I’m sitting at my desk right now after the USB Knowledge Conference where Thabo Mbeki started us thinking about truth and knowledge. They seem the same, but they’re not. Or maybe they are. And it makes a difference. I mean out there … in the real world. Mbeki was talking about the wider world, but the difference is relevant to managers and managing.
The difference between truth and knowledge is a philosophical question. Socrates’ great teacher, Plato, offered the tripartite theory of knowledge. He said that to claim knowledge of something it must be true, you have to believe it, and there must be evidence for it. Sounds great, doesn’t it? Just three simple rules to check: I know my car is in the car park because it really is there; I believe it is my car and I can see that car through the window.
But it isn’t so simple in today’s world. Take the case of Colonel Gadaffi. The late leader of Libya was surrounded by a cocoon of self-initiated propaganda which convinced him that the Libyan people supported, accepted, even adored him. He would have claimed to know that he was a revered leader. But what was the truth? It’s no good arguing that ‘in reality’ the people didn’t adore him, because the reality was that their overt actions (or inactions) belied their inner feelings.
Then along came the Twitter storm in which (according to the victors, who always write the history) knowledge of the truth of the Libyan people’s feelings for Gadaffi cohered in a populist communicative act. Suddenly everyone agreed. Gadaffi, rather than being the Beloved Leader, was a Bad Thing. The result we know. Gadaffi was killed on 21 October 2011.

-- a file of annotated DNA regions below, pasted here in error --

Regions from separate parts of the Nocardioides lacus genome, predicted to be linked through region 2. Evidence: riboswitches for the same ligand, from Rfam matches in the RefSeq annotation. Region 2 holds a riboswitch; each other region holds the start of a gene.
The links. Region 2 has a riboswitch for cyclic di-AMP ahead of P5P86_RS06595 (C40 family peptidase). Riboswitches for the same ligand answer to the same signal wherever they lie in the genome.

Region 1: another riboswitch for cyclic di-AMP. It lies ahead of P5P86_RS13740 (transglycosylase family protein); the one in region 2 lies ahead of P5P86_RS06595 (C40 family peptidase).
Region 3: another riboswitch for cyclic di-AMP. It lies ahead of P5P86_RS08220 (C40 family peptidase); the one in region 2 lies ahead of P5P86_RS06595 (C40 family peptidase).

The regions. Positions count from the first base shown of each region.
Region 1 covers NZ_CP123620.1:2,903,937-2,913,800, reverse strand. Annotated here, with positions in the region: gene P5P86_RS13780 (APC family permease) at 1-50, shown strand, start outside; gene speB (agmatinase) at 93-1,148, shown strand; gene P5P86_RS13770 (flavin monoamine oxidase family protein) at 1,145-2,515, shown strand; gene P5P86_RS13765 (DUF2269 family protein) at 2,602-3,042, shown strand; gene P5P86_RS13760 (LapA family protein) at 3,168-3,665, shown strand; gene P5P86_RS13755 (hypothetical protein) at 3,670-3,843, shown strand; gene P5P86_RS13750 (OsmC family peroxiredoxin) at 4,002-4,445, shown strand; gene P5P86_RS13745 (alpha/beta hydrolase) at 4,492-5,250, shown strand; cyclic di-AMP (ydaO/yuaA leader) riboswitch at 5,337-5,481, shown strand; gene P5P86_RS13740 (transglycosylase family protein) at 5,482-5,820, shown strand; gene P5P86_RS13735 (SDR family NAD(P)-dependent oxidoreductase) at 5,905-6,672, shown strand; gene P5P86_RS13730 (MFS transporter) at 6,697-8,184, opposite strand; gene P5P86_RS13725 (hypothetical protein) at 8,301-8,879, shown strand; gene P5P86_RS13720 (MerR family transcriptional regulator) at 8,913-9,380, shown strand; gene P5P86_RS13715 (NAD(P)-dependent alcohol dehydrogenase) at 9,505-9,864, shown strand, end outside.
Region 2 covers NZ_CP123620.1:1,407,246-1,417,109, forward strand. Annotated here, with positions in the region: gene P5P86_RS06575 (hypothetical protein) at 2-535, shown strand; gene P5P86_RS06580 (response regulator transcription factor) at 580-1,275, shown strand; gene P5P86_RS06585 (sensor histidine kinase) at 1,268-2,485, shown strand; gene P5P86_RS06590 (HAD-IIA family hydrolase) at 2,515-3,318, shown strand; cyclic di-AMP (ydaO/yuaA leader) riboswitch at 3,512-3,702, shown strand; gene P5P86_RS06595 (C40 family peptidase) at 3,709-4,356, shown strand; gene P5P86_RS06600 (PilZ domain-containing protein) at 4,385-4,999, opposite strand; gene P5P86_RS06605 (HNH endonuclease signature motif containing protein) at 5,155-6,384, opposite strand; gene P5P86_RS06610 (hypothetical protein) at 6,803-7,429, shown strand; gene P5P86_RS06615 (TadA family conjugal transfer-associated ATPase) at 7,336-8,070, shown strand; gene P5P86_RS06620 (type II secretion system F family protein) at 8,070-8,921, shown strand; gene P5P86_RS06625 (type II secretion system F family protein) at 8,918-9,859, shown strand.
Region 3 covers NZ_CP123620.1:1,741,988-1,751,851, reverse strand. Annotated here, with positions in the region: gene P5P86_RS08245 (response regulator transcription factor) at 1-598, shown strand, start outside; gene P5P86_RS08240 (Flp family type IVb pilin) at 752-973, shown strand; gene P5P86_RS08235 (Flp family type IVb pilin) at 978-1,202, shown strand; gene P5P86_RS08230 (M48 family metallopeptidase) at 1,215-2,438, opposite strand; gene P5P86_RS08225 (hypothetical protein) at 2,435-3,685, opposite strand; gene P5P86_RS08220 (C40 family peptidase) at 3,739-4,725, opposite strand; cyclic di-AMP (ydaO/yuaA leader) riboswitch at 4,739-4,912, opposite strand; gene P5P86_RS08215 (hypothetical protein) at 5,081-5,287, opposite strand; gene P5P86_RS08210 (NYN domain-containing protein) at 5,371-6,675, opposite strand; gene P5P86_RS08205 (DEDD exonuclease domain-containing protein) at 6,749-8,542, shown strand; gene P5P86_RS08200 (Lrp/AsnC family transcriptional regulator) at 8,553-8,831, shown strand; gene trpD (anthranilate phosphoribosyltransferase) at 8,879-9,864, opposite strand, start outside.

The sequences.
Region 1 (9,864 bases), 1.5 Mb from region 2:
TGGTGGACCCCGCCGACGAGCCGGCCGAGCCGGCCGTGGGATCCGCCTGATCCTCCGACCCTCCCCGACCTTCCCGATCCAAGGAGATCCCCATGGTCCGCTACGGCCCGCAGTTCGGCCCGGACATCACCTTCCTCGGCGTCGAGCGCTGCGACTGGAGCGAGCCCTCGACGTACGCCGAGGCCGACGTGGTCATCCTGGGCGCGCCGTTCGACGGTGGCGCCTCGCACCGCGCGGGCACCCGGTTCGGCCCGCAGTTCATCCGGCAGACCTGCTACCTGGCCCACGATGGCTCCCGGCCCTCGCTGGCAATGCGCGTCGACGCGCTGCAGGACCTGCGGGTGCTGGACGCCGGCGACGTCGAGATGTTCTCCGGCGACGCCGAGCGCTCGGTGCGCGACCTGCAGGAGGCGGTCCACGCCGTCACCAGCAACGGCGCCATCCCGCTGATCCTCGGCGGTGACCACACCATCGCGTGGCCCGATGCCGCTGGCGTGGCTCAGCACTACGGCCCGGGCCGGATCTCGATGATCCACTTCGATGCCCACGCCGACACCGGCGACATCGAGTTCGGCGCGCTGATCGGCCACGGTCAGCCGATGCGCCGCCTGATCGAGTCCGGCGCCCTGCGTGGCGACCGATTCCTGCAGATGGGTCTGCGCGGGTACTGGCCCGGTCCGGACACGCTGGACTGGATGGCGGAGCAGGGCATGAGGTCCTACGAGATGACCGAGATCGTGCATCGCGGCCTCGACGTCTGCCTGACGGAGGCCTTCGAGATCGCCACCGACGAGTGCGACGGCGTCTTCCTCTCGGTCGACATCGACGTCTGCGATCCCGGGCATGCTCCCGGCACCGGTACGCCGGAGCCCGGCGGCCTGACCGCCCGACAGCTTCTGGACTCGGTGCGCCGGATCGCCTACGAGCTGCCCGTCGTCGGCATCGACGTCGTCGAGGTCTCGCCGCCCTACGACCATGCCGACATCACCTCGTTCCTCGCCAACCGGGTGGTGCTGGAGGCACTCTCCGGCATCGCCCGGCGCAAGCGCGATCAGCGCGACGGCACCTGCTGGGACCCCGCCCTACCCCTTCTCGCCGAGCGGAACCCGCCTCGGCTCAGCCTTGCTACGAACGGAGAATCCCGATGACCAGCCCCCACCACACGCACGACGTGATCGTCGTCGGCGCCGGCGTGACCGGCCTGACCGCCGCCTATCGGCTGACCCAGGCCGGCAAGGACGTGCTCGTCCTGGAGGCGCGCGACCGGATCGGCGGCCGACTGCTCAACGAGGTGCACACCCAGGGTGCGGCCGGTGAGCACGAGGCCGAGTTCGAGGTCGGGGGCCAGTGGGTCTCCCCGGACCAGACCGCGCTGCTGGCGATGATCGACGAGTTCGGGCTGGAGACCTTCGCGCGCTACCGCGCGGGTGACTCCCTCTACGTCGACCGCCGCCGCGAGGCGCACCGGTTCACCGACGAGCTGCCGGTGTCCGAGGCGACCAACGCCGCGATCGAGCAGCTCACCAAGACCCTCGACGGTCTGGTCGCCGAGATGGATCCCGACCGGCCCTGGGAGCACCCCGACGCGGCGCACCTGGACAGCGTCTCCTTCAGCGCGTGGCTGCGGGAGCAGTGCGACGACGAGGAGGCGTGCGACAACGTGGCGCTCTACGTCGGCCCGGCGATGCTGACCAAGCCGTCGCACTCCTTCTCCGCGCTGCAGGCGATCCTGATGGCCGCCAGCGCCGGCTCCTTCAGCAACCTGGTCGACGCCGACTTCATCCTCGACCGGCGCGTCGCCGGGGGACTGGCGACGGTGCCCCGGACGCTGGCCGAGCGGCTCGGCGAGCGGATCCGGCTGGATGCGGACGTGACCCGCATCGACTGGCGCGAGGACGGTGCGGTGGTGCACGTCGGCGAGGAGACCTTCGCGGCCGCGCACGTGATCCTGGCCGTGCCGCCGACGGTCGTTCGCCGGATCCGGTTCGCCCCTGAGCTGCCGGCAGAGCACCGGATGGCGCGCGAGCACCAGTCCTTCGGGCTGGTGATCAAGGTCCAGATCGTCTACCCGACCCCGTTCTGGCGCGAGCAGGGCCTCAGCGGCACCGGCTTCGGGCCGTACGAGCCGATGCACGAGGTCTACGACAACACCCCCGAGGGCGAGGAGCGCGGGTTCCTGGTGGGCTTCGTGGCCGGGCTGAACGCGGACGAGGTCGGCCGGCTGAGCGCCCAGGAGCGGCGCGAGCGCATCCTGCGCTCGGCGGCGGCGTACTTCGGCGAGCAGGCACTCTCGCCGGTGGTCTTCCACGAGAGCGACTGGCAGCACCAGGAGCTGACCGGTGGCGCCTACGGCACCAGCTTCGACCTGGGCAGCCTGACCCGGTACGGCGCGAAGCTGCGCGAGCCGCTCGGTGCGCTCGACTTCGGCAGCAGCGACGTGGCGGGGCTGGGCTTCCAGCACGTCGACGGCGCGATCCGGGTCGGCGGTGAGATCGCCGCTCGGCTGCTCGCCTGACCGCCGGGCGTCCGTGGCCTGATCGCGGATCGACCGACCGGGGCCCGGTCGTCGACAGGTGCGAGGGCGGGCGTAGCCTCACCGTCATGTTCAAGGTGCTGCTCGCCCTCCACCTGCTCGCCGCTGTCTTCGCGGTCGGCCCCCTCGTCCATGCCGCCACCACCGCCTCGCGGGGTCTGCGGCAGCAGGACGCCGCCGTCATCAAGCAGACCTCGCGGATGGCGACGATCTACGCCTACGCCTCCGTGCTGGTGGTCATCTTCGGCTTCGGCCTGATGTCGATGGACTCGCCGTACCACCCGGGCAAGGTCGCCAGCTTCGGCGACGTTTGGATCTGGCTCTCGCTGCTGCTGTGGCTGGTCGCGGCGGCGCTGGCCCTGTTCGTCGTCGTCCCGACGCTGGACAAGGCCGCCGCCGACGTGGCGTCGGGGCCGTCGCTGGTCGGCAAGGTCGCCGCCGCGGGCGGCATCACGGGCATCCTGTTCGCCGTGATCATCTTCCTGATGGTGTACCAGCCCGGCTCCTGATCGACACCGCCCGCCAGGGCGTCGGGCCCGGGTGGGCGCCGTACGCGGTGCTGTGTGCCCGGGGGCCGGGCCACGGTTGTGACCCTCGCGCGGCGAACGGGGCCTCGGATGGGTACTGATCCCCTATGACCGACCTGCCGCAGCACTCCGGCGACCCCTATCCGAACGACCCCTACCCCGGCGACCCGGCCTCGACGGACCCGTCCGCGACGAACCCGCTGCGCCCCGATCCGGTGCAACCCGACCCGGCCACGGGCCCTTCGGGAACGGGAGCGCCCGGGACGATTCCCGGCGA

The Libyan experience gives us some pointers to our approach to these two ideas of truth and knowledge in the managerial domain.
First, they are different. Something can be true but you don’t know it. For example, your staff may think you are the personification of Ricky Gervais, but you think they all worship the carpet you float over. Challenge your assumptions about what you know.
Second, what you know may not, in fact, be true. You see Plato was wrong about the belief, evidence, truth stuff. It took 2 000 years to realise it, but the Belgian philosopher François Gettier noticed, in the 1960s, that there are certain evidential errors which lead to something not being known while Plato’s rules are kept. For example, the car in the parking lot you’re looking at may be an identical vehicle to yours, but not actually yours. Yours is there, but it’s not the one from which you are drawing evidence. Challenge the evidence before you.
Fortunately, these paradoxes are rare when we have an appeal to reality, but (and this is my point three) most of the situations which we deal with in managerial life do not have an appeal to reality. Like Gadaffi’s fickle followers, reality is constructed by a social process. It simply does no good to ask what is true and hence what is known, since what is true is often arbitrarily constructed by a group of communicating persons. It would be unthinkable that your personal or corporate reputation could be created by a group of people whom you do not know, all passing silly messages over Twitter. Well … get over it. It’s already happening. And there is little you can do to counter the madness or wisdom of crowds. Challenge your own assumptions about what constitutes knowledge, especially when you are dealing with a social context.
Oh, and by the way … just to give you some practice, there are three errors of ‘fact’ in the piece above. See if you can find them.